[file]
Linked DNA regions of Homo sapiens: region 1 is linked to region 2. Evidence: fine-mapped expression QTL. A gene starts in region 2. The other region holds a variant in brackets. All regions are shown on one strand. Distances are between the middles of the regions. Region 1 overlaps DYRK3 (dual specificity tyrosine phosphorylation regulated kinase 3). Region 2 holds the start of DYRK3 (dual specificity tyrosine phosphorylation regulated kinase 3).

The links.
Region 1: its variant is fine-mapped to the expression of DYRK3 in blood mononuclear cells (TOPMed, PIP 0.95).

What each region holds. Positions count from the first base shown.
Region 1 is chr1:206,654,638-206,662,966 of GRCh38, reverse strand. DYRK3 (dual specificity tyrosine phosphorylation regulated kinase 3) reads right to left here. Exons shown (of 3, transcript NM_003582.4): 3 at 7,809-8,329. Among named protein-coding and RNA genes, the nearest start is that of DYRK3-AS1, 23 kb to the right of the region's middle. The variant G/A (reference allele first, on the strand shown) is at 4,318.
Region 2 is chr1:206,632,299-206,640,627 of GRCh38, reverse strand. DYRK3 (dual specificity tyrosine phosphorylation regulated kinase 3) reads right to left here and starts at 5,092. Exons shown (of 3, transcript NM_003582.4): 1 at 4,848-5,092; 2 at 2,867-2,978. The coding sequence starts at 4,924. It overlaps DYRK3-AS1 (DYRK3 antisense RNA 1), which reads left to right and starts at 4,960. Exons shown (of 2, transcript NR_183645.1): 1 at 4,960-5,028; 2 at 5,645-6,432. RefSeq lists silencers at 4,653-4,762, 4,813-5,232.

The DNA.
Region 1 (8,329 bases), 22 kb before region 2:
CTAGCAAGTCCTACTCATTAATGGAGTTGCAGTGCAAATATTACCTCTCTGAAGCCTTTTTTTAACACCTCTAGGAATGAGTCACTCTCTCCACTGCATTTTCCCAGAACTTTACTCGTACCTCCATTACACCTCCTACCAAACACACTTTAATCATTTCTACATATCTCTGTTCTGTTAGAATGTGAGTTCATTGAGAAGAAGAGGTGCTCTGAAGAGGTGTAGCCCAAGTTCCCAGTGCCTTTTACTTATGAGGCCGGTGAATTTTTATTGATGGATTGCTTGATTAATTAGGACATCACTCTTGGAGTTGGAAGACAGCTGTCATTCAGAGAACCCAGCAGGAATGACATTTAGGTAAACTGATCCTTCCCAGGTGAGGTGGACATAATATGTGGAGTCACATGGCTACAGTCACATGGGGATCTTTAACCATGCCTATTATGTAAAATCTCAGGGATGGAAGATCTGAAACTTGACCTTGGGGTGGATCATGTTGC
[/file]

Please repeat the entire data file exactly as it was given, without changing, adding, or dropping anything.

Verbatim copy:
Linked DNA regions of Homo sapiens: region 1 is linked to region 2. Evidence: fine-mapped expression QTL. A gene starts in region 2. The other region holds a variant in brackets. All regions are shown on one strand. Distances are between the middles of the regions. Region 1 overlaps DYRK3 (dual specificity tyrosine phosphorylation regulated kinase 3). Region 2 holds the start of DYRK3 (dual specificity tyrosine phosphorylation regulated kinase 3).

The links.
Region 1: its variant is fine-mapped to the expression of DYRK3 in blood mononuclear cells (TOPMed, PIP 0.95).

What each region holds. Positions count from the first base shown.
Region 1 is chr1:206,654,638-206,662,966 of GRCh38, reverse strand. DYRK3 (dual specificity tyrosine phosphorylation regulated kinase 3) reads right to left here. Exons shown (of 3, transcript NM_003582.4): 3 at 7,809-8,329. Among named protein-coding and RNA genes, the nearest start is that of DYRK3-AS1, 23 kb to the right of the region's middle. The variant G/A (reference allele first, on the strand shown) is at 4,318.
Region 2 is chr1:206,632,299-206,640,627 of GRCh38, reverse strand. DYRK3 (dual specificity tyrosine phosphorylation regulated kinase 3) reads right to left here and starts at 5,092. Exons shown (of 3, transcript NM_003582.4): 1 at 4,848-5,092; 2 at 2,867-2,978. The coding sequence starts at 4,924. It overlaps DYRK3-AS1 (DYRK3 antisense RNA 1), which reads left to right and starts at 4,960. Exons shown (of 2, transcript NR_183645.1): 1 at 4,960-5,028; 2 at 5,645-6,432. RefSeq lists silencers at 4,653-4,762, 4,813-5,232.

The DNA.
Region 1 (8,329 bases), 22 kb before region 2:
CTAGCAAGTCCTACTCATTAATGGAGTTGCAGTGCAAATATTACCTCTCTGAAGCCTTTTTTTAACACCTCTAGGAATGAGTCACTCTCTCCACTGCATTTTCCCAGAACTTTACTCGTACCTCCATTACACCTCCTACCAAACACACTTTAATCATTTCTACATATCTCTGTTCTGTTAGAATGTGAGTTCATTGAGAAGAAGAGGTGCTCTGAAGAGGTGTAGCCCAAGTTCCCAGTGCCTTTTACTTATGAGGCCGGTGAATTTTTATTGATGGATTGCTTGATTAATTAGGACATCACTCTTGGAGTTGGAAGACAGCTGTCATTCAGAGAACCCAGCAGGAATGACATTTAGGTAAACTGATCCTTCCCAGGTGAGGTGGACATAATATGTGGAGTCACATGGCTACAGTCACATGGGGATCTTTAACCATGCCTATTATGTAAAATCTCAGGGATGGAAGATCTGAAACTTGACCTTGGGGTGGATCATGTTGC